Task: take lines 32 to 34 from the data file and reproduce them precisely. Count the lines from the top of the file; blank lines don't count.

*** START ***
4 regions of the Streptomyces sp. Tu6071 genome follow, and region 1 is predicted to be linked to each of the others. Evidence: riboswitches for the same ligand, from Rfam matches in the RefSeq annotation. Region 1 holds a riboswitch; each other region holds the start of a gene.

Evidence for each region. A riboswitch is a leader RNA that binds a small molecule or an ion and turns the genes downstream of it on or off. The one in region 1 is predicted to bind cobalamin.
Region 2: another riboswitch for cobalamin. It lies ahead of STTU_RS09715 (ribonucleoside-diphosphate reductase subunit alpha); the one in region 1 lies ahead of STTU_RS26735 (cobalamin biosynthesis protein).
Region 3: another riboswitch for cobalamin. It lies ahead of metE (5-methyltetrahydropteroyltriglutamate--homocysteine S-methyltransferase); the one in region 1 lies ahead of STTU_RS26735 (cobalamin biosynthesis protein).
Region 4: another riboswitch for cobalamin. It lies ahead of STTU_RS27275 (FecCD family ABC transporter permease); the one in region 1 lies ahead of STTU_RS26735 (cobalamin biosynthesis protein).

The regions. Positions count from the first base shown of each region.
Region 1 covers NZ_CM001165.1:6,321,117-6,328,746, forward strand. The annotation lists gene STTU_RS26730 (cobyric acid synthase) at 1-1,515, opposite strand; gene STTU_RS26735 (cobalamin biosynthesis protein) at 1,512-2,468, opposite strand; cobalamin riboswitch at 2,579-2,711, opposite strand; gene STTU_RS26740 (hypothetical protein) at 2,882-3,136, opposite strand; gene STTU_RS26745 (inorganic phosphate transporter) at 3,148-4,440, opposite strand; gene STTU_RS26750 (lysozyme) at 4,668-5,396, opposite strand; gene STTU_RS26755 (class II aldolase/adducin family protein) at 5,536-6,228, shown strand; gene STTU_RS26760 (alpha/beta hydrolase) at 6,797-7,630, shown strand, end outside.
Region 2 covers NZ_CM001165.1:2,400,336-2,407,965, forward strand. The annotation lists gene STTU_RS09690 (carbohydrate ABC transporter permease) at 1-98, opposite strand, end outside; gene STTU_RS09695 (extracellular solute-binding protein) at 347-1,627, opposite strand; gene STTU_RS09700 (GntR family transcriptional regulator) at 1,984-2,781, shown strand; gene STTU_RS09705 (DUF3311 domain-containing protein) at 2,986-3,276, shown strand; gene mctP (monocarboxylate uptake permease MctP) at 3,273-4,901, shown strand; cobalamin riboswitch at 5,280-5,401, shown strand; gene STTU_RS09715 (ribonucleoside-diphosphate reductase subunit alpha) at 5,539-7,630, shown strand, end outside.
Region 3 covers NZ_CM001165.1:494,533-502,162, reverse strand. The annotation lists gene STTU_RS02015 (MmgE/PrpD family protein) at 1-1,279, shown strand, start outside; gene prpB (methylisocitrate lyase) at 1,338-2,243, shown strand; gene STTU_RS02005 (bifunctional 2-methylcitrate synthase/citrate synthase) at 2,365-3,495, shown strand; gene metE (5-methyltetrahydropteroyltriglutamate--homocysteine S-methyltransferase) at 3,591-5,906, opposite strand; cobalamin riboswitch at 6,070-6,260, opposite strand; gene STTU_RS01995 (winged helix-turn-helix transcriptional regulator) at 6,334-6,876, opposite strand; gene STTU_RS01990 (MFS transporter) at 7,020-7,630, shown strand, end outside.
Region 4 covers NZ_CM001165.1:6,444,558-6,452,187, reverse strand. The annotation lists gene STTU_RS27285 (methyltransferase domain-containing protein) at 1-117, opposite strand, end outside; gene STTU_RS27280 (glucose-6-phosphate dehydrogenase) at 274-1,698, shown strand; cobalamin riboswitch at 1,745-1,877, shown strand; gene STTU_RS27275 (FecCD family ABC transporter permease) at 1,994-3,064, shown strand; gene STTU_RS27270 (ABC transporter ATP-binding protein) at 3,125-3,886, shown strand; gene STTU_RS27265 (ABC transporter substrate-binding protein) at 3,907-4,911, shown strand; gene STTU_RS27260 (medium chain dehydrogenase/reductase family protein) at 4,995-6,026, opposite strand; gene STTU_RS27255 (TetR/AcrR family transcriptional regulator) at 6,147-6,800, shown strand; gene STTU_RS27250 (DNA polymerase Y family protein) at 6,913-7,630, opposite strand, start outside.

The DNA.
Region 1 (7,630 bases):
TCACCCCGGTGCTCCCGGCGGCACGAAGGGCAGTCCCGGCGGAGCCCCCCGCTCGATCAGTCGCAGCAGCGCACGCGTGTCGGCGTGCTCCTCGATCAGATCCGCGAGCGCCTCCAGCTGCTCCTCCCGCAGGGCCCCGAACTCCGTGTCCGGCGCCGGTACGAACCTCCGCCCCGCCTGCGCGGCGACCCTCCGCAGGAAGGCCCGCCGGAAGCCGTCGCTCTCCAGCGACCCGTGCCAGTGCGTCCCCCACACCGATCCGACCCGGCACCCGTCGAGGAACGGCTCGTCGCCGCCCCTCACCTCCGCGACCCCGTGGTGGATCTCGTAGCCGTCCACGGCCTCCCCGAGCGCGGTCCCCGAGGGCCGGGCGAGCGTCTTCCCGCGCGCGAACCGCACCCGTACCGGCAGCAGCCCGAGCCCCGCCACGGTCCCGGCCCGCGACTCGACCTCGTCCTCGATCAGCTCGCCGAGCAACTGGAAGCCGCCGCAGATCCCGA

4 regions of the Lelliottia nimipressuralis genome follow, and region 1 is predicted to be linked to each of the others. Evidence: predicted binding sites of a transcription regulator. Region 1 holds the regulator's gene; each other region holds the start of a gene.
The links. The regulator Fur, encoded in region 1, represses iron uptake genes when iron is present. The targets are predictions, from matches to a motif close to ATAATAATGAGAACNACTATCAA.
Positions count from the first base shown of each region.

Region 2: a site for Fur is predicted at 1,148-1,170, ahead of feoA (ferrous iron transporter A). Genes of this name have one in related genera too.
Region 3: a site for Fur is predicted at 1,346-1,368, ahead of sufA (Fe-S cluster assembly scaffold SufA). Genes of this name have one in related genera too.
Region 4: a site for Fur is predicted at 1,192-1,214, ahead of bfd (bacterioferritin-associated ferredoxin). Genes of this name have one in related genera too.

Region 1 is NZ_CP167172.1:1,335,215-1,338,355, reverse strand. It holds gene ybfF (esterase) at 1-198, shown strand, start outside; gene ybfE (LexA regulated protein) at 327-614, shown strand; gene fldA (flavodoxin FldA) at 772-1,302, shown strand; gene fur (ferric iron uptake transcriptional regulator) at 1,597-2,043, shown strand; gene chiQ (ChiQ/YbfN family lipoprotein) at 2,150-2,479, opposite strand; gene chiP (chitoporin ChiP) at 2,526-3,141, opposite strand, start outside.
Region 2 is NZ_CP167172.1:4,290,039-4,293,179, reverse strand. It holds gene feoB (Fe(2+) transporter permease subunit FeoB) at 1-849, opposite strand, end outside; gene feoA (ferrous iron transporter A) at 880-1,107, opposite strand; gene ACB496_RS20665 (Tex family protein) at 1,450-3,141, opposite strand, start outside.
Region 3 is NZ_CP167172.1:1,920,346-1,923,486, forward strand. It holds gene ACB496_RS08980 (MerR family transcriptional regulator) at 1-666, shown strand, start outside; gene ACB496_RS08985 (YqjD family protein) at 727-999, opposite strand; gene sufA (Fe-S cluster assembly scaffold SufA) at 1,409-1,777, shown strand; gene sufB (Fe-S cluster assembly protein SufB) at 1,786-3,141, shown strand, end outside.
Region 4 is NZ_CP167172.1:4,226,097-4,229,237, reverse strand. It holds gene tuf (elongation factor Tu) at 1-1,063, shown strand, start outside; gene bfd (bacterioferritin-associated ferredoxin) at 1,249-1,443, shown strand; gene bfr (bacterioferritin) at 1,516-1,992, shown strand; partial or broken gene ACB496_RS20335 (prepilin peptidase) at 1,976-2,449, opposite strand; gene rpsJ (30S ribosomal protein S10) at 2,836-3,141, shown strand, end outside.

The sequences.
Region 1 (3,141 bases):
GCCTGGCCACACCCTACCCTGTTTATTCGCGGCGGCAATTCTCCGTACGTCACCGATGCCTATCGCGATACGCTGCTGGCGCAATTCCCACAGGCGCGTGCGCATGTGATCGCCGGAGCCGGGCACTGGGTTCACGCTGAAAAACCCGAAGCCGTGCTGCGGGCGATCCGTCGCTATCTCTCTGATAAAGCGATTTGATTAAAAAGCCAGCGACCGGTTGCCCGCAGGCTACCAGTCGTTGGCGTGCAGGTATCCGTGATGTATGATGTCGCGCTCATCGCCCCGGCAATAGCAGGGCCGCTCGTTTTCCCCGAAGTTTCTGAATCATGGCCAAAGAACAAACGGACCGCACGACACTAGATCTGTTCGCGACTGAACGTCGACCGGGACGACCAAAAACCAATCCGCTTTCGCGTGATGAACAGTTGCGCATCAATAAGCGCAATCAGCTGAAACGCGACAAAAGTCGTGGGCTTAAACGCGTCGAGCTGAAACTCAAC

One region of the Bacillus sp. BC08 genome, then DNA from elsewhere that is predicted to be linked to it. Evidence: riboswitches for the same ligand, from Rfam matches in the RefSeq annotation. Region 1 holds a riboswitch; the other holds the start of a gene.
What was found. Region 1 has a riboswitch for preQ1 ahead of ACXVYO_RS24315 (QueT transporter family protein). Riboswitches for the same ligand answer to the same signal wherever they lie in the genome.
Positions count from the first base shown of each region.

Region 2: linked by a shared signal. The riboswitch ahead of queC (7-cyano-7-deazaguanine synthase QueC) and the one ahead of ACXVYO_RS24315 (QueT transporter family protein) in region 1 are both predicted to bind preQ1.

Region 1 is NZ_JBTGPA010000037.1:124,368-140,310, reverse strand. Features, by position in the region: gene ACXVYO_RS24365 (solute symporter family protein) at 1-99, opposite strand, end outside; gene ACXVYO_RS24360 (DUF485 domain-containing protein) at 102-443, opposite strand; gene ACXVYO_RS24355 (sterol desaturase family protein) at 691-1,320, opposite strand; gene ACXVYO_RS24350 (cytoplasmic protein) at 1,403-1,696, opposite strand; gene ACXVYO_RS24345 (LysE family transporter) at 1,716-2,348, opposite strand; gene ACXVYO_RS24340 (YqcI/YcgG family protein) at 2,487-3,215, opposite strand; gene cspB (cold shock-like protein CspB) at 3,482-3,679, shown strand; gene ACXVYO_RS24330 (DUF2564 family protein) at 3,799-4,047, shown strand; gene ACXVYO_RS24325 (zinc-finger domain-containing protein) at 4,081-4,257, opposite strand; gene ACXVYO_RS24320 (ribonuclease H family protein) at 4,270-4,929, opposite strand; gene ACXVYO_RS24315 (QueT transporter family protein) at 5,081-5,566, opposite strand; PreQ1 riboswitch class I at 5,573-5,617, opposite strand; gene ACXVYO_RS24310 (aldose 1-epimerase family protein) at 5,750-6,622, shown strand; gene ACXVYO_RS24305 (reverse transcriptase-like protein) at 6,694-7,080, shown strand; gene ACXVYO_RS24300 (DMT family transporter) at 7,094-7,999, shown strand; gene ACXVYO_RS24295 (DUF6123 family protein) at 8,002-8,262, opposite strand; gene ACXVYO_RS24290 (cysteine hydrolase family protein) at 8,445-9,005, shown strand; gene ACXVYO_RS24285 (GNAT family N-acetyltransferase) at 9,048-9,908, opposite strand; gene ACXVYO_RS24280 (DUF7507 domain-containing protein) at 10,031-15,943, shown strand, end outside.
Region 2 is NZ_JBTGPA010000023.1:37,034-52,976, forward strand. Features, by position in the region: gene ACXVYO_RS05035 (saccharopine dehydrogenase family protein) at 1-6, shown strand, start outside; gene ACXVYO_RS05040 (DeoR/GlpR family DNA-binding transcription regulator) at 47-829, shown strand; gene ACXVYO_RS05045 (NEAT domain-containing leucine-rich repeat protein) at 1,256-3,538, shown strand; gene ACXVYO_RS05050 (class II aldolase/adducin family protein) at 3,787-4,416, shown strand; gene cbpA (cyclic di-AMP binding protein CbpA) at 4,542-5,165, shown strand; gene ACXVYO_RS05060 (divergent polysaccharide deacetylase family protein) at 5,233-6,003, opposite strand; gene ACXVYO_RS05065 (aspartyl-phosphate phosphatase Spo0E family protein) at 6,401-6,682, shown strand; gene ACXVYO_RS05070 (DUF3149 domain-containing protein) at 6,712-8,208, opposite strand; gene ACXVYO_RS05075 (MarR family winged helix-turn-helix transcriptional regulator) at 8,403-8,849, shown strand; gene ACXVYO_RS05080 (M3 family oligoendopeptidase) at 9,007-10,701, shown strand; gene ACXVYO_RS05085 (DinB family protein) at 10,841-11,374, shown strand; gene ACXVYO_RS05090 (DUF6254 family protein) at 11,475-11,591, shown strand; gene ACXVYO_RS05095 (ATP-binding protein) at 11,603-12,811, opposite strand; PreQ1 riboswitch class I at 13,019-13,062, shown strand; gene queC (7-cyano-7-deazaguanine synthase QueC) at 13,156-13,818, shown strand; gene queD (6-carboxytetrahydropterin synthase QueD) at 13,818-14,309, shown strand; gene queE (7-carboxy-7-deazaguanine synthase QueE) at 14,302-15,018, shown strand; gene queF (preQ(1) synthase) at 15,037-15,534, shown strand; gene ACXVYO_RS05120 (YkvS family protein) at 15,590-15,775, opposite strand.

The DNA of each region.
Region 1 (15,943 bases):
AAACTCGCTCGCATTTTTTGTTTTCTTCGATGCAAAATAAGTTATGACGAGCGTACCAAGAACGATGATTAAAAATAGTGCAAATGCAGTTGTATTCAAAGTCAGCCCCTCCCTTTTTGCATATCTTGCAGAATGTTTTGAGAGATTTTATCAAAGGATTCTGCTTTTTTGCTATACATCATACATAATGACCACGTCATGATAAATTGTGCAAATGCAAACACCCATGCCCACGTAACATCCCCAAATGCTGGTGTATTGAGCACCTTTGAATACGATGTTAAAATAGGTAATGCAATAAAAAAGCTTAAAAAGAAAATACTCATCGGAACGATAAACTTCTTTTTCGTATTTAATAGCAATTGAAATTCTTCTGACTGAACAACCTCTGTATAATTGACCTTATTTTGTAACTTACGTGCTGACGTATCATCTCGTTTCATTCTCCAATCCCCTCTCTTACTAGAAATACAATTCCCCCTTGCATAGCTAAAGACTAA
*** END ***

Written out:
Region 2 is NZ_JBTGPA010000023.1:37,034-52,976, forward strand. Features, by position in the region: gene ACXVYO_RS05035 (saccharopine dehydrogenase family protein) at 1-6, shown strand, start outside; gene ACXVYO_RS05040 (DeoR/GlpR family DNA-binding transcription regulator) at 47-829, shown strand; gene ACXVYO_RS05045 (NEAT domain-containing leucine-rich repeat protein) at 1,256-3,538, shown strand; gene ACXVYO_RS05050 (class II aldolase/adducin family protein) at 3,787-4,416, shown strand; gene cbpA (cyclic di-AMP binding protein CbpA) at 4,542-5,165, shown strand; gene ACXVYO_RS05060 (divergent polysaccharide deacetylase family protein) at 5,233-6,003, opposite strand; gene ACXVYO_RS05065 (aspartyl-phosphate phosphatase Spo0E family protein) at 6,401-6,682, shown strand; gene ACXVYO_RS05070 (DUF3149 domain-containing protein) at 6,712-8,208, opposite strand; gene ACXVYO_RS05075 (MarR family winged helix-turn-helix transcriptional regulator) at 8,403-8,849, shown strand; gene ACXVYO_RS05080 (M3 family oligoendopeptidase) at 9,007-10,701, shown strand; gene ACXVYO_RS05085 (DinB family protein) at 10,841-11,374, shown strand; gene ACXVYO_RS05090 (DUF6254 family protein) at 11,475-11,591, shown strand; gene ACXVYO_RS05095 (ATP-binding protein) at 11,603-12,811, opposite strand; PreQ1 riboswitch class I at 13,019-13,062, shown strand; gene queC (7-cyano-7-deazaguanine synthase QueC) at 13,156-13,818, shown strand; gene queD (6-carboxytetrahydropterin synthase QueD) at 13,818-14,309, shown strand; gene queE (7-carboxy-7-deazaguanine synthase QueE) at 14,302-15,018, shown strand; gene queF (preQ(1) synthase) at 15,037-15,534, shown strand; gene ACXVYO_RS05120 (YkvS family protein) at 15,590-15,775, opposite strand.

The DNA of each region.
Region 1 (15,943 bases):